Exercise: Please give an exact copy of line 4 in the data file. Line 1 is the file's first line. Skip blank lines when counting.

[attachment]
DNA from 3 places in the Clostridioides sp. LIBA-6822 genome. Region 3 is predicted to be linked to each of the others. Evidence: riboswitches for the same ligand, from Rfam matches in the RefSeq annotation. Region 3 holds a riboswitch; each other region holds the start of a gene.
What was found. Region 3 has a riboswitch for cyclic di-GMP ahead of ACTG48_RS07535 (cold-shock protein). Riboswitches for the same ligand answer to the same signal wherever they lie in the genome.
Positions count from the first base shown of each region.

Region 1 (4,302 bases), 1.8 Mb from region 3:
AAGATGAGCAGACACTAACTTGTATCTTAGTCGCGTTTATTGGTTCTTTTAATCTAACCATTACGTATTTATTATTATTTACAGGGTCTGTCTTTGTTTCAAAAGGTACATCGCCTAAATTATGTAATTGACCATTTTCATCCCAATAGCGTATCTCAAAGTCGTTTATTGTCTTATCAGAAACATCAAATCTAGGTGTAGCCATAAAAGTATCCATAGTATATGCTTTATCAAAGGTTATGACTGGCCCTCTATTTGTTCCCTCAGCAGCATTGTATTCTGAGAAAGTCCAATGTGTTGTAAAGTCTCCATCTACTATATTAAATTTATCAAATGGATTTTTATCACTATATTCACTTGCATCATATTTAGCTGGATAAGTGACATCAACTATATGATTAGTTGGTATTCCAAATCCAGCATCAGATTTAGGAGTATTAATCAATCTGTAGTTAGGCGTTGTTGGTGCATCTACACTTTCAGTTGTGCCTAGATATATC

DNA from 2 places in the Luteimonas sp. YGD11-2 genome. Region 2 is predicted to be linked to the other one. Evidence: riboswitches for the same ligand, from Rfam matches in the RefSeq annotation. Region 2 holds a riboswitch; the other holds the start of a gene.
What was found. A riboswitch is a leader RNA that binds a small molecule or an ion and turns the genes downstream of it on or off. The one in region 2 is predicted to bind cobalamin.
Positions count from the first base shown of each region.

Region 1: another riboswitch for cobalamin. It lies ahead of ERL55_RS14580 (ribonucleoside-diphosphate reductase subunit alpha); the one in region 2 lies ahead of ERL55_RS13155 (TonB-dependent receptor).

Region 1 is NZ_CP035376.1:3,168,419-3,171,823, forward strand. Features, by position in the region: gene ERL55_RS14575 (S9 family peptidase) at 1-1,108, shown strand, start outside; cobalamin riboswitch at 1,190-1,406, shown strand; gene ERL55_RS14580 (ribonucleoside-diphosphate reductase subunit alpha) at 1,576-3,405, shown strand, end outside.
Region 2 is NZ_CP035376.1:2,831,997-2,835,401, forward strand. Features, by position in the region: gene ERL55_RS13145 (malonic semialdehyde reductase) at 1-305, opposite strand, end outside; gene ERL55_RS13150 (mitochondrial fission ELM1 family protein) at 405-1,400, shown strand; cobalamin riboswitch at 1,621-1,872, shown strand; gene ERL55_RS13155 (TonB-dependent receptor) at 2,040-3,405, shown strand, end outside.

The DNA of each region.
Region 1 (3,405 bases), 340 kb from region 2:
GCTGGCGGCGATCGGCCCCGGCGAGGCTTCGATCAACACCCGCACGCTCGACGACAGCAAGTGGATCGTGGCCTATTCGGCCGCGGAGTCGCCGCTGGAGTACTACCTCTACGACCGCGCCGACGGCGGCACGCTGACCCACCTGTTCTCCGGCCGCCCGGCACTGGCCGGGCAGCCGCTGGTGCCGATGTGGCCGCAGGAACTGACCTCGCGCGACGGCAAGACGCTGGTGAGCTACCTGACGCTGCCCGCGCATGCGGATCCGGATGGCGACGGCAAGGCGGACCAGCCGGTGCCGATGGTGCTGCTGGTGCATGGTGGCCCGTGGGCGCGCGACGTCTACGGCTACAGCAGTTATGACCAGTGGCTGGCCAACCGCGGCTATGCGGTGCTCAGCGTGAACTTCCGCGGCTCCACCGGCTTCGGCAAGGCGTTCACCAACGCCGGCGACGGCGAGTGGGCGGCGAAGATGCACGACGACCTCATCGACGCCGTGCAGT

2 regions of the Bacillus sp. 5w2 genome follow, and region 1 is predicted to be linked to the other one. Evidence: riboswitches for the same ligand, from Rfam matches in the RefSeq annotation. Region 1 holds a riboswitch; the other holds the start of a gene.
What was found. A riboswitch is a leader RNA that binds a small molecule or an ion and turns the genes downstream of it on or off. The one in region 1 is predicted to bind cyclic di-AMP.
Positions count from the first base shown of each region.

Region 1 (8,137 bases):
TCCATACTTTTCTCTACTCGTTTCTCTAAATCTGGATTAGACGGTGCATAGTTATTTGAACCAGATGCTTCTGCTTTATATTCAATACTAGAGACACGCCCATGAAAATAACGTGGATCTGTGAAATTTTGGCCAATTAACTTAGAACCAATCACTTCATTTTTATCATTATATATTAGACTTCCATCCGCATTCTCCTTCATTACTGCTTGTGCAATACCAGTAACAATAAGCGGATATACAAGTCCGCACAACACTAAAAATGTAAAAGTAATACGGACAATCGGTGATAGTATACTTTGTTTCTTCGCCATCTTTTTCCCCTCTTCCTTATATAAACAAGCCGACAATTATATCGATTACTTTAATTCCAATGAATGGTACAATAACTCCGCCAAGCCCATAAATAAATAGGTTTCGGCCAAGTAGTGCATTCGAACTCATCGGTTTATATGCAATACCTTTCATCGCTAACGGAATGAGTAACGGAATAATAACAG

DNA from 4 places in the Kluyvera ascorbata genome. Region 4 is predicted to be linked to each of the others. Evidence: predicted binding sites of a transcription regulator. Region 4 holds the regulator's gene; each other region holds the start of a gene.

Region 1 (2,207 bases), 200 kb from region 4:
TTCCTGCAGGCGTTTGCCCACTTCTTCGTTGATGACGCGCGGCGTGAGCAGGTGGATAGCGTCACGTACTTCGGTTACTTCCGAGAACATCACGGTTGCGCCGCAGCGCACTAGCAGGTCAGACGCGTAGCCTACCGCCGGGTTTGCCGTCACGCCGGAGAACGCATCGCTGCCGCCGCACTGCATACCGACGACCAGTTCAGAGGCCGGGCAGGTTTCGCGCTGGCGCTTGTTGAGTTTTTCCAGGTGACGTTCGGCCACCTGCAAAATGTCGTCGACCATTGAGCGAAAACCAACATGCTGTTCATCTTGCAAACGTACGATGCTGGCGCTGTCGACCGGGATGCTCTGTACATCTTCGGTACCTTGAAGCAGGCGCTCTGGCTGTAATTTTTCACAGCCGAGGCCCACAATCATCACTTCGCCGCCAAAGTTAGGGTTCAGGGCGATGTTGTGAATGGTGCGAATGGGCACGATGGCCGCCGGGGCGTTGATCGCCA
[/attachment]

Region 1 (4,302 bases), 1.8 Mb from region 3: